How to make—and keep—resolutions to yourself with some advice from a life coach.
Almost everyone you know has probably made at least one New Year’s resolution in his or her lifetime. Resolutions are, in fact, an important part of The Handel Group method. We call them “promises,” instead of resolutions, but the two are truly one and the same. However, the reason New Year’s resolutions get such a pre-emptive, disbelieving eye roll is not because designing your coming year at the end of this year and backing it with actions (promises) is a bad idea. In fact, it’s genius.
The problem lies within the fact that when it comes to keeping a promise to ourselves, most of us are lousy at it. Sure, we’re pretty good at keeping promises to others (our kids, boss and best friends), but when it comes to keeping a promise to ourselves, New Year’s Eve or not, we’re last on our very own list.
We’ve got zero problem making promises or resolutions, it’s the keeping them that’s our issue. Worse, we actually walk around like “personal integrity” is something we have. But if I define “personal integrity” as the ability to keep a promise to yourself that is a match with your dream, and then aligning your actions (body), heart (desire/dream) and head (plan), how would that stack up for you?
Personal integrity is the secret sauce to happiness. Self-esteem, pride and confidence come from knowing you can count on you.
Sure, in some places where you’re successful in your life, you’ve figured out how to quiet your inner dialogue and not only mean what you say, but also do it. But in any area of your life where you’re not proud, you are busy excusing, feeling bad, blaming and justifying, instead of seeing where you are not in the right actions to realize your dream.
Learning how to keep a promise to yourself and bypassing the need for feeling guilt or shame, or needing excuses altogether, is the key not only to making honest resolutions but fighting the right fight to keep them.
Tips for making promises
Before you sit down and start writing out promises to yourself, there are a few important guidelines you may find helpful.
- Be realistic. Make sure you are making a promise that you believe can happen. So, for example, promising to win the lottery might not be the best of promises.
- Stretch yourself. Make sure your promises are a stretch for you. Promising to floss your teeth daily when you already do it is more sleaze than stretch.
- Be specific. Your promises need to be wiggle-proof. When making a promise, make sure you can answer the following questions: how often, how long, how much and by when.
- Use powerful language. Using sincere language. Like, hope, try and wish will not cut it when making promises that are conducive to keeping.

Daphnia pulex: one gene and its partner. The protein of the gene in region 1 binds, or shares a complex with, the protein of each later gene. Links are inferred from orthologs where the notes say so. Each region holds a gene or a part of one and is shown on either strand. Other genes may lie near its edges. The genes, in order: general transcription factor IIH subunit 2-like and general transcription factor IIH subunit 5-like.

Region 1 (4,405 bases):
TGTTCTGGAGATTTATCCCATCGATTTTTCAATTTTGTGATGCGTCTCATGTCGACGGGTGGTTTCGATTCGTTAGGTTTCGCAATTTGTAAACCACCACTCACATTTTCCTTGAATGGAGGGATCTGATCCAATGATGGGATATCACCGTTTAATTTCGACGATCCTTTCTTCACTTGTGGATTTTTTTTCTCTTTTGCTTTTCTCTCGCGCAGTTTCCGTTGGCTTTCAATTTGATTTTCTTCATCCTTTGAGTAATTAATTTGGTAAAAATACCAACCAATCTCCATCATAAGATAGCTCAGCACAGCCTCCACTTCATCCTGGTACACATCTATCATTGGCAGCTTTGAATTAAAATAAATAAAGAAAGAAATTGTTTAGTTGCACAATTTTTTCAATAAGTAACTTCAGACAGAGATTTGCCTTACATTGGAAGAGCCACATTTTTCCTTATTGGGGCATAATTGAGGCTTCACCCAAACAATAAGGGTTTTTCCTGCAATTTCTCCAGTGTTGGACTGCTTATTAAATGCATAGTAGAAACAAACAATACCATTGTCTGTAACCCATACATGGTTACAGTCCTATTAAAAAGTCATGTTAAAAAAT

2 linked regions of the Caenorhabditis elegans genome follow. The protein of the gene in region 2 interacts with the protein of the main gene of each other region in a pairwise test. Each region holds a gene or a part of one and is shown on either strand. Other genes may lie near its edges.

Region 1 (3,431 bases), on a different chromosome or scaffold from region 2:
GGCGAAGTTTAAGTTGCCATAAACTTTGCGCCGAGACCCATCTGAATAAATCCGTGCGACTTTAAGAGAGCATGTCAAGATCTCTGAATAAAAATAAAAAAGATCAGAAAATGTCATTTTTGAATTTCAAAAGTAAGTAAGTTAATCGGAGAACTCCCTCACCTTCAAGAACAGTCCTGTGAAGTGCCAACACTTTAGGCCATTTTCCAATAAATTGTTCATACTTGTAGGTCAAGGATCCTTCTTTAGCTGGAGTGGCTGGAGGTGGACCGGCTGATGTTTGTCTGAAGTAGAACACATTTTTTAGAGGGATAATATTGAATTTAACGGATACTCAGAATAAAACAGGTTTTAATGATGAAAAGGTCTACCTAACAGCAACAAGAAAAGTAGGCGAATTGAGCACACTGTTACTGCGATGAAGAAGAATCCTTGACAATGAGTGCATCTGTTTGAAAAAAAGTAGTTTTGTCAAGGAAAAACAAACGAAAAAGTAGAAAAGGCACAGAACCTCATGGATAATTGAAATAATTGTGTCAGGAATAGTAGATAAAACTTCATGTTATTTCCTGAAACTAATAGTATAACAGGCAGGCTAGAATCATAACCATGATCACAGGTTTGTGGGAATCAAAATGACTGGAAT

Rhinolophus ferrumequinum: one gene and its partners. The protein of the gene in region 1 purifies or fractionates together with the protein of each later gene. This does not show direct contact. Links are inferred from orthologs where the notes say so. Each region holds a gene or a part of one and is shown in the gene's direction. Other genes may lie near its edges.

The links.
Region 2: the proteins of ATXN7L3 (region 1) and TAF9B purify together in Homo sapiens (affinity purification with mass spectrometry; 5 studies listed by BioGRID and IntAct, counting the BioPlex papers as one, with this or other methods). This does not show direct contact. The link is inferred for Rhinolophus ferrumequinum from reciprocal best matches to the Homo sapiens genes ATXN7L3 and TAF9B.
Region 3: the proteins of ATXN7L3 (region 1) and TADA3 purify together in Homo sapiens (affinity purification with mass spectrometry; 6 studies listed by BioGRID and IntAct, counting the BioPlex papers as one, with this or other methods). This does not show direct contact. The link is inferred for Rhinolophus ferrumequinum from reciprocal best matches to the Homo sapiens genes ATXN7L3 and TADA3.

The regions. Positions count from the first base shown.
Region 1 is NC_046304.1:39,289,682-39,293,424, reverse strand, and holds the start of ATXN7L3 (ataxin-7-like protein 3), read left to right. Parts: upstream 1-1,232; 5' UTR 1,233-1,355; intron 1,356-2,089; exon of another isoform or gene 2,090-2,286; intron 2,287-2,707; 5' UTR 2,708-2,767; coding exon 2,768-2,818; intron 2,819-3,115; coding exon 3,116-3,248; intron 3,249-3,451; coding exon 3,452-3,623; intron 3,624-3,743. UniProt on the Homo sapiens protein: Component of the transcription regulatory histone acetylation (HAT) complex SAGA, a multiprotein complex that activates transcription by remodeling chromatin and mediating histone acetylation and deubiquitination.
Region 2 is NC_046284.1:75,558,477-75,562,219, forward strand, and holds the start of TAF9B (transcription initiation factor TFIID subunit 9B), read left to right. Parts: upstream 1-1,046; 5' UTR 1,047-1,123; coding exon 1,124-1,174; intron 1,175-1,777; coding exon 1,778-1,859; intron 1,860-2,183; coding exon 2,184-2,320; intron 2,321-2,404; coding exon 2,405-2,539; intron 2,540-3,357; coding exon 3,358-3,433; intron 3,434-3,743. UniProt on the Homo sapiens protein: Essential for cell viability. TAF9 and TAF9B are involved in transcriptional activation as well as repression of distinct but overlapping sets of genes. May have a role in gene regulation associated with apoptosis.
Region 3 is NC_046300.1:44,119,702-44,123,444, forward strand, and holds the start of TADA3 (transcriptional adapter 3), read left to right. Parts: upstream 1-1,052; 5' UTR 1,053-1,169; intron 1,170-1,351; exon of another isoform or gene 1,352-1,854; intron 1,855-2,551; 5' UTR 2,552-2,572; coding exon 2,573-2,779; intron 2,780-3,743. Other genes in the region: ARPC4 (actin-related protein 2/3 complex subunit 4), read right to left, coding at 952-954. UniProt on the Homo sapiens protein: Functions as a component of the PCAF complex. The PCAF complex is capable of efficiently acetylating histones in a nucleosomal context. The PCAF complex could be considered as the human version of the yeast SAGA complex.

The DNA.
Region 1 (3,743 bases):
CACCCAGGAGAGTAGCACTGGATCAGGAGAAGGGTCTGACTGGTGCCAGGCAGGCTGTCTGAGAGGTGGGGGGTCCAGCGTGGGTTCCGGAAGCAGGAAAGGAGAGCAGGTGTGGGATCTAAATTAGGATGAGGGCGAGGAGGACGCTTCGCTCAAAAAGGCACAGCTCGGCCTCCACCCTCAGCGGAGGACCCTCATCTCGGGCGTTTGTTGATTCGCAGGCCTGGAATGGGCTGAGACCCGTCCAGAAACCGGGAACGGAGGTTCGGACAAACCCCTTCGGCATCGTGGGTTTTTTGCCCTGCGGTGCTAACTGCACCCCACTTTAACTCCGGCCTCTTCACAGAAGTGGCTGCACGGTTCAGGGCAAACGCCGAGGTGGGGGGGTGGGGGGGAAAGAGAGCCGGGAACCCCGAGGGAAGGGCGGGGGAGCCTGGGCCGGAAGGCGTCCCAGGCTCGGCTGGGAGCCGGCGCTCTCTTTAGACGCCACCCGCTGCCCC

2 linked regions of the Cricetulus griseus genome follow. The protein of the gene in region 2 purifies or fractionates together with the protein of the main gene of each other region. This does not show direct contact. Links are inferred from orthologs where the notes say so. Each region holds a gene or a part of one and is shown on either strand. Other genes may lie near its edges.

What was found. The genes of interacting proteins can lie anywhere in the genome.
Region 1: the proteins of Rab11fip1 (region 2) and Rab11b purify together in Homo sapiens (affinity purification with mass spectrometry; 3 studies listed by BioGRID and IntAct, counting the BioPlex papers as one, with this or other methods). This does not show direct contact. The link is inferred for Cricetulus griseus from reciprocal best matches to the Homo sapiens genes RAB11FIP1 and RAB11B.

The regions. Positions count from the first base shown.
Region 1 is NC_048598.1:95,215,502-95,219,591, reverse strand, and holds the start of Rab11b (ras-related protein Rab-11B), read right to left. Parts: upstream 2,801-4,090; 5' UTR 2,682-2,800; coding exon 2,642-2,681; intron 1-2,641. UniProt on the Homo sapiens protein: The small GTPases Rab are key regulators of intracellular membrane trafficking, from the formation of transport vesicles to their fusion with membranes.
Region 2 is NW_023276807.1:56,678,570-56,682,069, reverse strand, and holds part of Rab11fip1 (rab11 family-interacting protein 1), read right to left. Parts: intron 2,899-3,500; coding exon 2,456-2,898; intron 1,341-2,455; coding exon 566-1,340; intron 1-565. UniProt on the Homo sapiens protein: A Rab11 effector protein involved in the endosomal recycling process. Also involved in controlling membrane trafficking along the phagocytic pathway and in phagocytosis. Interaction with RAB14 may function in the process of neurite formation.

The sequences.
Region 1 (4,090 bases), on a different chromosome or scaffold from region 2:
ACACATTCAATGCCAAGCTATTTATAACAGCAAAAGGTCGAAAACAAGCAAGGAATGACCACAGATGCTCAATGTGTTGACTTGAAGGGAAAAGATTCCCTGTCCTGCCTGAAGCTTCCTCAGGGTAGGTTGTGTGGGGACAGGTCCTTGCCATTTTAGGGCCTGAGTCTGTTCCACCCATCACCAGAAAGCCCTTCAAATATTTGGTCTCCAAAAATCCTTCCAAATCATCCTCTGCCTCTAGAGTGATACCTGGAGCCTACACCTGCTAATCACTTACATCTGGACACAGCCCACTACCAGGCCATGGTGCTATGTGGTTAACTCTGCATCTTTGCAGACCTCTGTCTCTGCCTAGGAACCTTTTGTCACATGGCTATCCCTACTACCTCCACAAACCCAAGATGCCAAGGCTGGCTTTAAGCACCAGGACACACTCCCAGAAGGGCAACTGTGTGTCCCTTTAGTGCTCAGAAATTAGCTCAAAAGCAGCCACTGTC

- Manage the external world. How many of us have blamed the airport when we don’t eat healthily? Think ahead and promise accordingly.
- Get the joke. The more you resent having to make a promise, the more you need that very promise.
Five promises to make to yourself in 2018
Use the new year for the gift it is—the “Monday” of all I’ll-start-it-on-Mondays. Mean it. And better than mean it, follow the tips above when making these promises to yourself.
- Promise #1. Write down your dream for 2018. Have it be a stretch but not a pipe dream, and write it as if it’s already happened, as if it’s December 31, 2018, and you are looking back at the year. What did you make happen? Yes, write it in the past tense.
- Promise #2. Using the tips above, come up with three to five promises, which, if you do them, would realize your dream. So, for example, if part of your dream for 2018 is to run the New York City Marathon, there are definite actions to take and sneakers to buy!
- Promise #3. Share your dream for 2018 and your three to five promises with at least three of your nearest and dearest who will not only clap for you but hold you accountable for making it happen.
- Promise #4. Get honest about your all-time favorite brand of excuse or excuses. Are you a procrastinator, not a morning person, a snooze-button-pushing, traffic-blaming person? Confess it to everyone and make a promise about it. For example, if you are always late, pay $5 to each person you are late for. Let everyone know this is your promise and consequence. Go to the bank and keep a wad of fives on you.
- Promise #5. Eat bold for breakfast. In other words, do at least one bold thing a day, every day. Do the last thing you want to do, first. And, yes, go public with this, too.
Tips for keeping the promises you’ve made
In order to trump all the feelings of shame and guilt, come up with self-imposed consequences should you not do what you said you would. Consequences should be funny, outrageous, icky and irksome. They should sting enough to make you think twice before you bypass your promise.
- Come up with the right self-imposed consequence. Depending on your brand of inner brat, the right consequence could be paying money, losing your favorite vice (alcohol, weed, Netflix, chocolate, screen time, etc.) or a crack-of-dawn workout.
- Go public with your promise and consequence. Yes, with someone who will hold you to keeping it.
- Find an accountability buddy. Someone you can trust, who will call you out on your crap. Do the same for them. Champion each other’s dreams.
Visit handelgroup.com for a special 24Life offer for Inner.U, or to schedule a complimentary coaching consultation.
Photo credit: Tim Graf, Unsplash